This post considers leadership in the Christian church. While the “professional” ministry is a blessing, it can also be counterproductive to the purposes the church espouses. It becomes counterproductive when church members begin to see the professional clergy as those responsible for “doing ministry” and everyone else is to give support in body and finances.
The New Testament makes it clear that this was not the way Christ intended church leadership to operate. We find the clearest statement of God’s intention in Paul’s epistle to the Ephesians. Paul writes,
He gave the apostles, the prophets, the evangelists, the shepherds and teachers, [i.e., the clergy] to equip the saints for the work of ministry, for building up the body of Christ, until we all attain to the unity of the faith and of the knowledge of the Son of God, to mature manhood, to the measure of the stature of the fullness of Christ” (Eph 4:11-13, ESV, emphasis mine).
Christ gave us a straightforward mandate: We are to “equip the saints for the work of ministry” (Eph 4:12). The success of the church is not determined by how many bodies it can gather for a Sunday Morning service. The criterion for success is whether those individuals are becoming more able to fulfill the ministry that God has given them. This is true whether that ministry takes place in the church or in the workplace. God has called us to equip people—if that is not happening we have to accept some responsibility. We must discover why and then do something about it.
Early in my work as a missionary, I talked frequently about the lack of commitment in the church. When someone pointed this out, it was as if they had switched on a spotlight in my brain. I was pointing my finger at the people for their lack of commitment and accepting none of the responsibility for this response. Capacity-developing leaders don’t do this. They don’t blame the people they serve for their failures. It was then I rediscovered Ephesians 4:12 and the notion of equipping the saints for ministry.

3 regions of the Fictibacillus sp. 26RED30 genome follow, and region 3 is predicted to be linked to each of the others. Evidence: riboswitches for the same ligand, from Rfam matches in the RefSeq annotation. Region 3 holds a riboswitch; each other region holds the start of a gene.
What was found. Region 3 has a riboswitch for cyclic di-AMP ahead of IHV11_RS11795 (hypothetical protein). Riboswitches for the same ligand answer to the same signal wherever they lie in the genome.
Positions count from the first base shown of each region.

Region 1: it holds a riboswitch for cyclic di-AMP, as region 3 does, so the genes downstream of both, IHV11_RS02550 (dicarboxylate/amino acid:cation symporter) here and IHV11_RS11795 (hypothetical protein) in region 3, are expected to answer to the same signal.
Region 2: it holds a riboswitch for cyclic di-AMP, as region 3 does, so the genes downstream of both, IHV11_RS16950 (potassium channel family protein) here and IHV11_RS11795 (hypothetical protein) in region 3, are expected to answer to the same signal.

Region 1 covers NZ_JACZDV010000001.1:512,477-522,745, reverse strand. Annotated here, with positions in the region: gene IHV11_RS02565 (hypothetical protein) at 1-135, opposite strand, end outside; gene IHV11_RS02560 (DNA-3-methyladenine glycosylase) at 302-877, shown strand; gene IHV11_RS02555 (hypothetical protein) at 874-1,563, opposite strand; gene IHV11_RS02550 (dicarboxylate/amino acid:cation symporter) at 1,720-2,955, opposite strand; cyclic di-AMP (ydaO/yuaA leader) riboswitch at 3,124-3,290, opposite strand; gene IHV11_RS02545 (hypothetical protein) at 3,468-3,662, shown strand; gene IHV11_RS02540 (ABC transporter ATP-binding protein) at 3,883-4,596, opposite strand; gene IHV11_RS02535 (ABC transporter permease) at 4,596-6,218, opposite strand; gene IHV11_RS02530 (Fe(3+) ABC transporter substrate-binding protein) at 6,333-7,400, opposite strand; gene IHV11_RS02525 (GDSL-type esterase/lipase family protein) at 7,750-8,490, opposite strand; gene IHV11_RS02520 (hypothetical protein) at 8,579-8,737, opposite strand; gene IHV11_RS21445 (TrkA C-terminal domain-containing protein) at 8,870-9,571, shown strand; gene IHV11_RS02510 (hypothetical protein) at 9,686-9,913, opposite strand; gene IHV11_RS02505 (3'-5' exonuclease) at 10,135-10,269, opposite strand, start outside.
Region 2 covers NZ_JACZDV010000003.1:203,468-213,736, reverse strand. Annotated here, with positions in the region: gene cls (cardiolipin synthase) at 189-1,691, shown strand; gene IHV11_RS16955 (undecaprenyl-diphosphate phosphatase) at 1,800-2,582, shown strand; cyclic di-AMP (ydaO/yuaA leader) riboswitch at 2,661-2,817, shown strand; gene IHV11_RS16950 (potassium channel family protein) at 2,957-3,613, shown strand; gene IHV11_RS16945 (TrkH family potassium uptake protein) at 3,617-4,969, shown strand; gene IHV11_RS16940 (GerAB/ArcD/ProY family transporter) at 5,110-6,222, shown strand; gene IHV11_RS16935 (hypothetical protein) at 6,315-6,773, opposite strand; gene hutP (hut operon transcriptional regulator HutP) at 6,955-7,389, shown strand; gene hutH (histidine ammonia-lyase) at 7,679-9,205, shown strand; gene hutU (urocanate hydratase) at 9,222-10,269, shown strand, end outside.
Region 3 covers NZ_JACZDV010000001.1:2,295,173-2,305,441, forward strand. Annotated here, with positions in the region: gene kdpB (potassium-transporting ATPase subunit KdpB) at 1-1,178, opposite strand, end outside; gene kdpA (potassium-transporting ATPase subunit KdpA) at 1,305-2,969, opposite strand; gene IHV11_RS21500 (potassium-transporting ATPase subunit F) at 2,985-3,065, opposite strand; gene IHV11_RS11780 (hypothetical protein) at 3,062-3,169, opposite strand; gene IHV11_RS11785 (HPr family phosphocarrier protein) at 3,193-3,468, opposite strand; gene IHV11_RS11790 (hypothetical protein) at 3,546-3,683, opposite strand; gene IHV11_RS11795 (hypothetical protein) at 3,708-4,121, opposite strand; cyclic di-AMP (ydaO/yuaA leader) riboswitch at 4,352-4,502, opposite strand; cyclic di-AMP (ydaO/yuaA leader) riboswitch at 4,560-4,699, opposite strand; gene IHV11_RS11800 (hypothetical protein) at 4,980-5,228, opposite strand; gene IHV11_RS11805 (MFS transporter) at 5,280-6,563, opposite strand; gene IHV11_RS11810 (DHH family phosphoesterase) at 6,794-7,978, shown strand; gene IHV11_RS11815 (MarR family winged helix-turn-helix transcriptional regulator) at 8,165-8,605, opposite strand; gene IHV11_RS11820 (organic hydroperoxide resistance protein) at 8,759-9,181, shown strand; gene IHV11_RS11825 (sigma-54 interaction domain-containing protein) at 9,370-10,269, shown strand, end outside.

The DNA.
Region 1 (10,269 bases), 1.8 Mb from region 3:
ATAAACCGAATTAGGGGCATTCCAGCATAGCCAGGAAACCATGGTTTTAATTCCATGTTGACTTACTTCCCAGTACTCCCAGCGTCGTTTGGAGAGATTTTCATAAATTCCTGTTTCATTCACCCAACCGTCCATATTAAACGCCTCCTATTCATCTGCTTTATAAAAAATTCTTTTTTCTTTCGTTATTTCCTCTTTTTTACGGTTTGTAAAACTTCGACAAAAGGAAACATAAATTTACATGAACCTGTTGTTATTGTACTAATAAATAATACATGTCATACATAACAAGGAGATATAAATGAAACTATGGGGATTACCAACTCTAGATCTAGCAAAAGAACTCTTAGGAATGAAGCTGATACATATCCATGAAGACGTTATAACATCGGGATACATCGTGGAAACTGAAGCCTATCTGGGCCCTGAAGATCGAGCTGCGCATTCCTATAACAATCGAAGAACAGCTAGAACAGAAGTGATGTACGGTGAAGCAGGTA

If we want people to exercise their God-given ministry, we must equip them to be successful in that ministry. Equipping others does not mean you turn it over to them and then leave them on their own. It involves high involvement.
So, what does this entail? What is an equipping leader?
First, consider what it does not mean. Equipping leaders don’t delegate and then disappear. They don’t give someone responsibility for an outcome for which that person is not trained or equipped to achieve.
What it does mean is that we help them identify their ministry and then we help them acquire the knowledge, skills, and motivation to fulfill that ministry.
As Christian leaders, our duty and our privilege is to take part in the expansive action of God through His people. The joy of watching our brothers and sisters in the body being successful and growing in their capacities is rewarding to the entire family of God. Watching God’s people grow in body, soul, and mind as they discover the joys of ministry is one of the most fulfilling parts of being a church leader.
Are you an equipper? Do you invest in high-potential people?
Dr. Greg Waddell is passionate about helping church leaders equip their people for ministry. He believes there is wild potential in every believer that begs to be released. He can help you develop and implement practical strategies for increasing the ministry capacity of your congregation.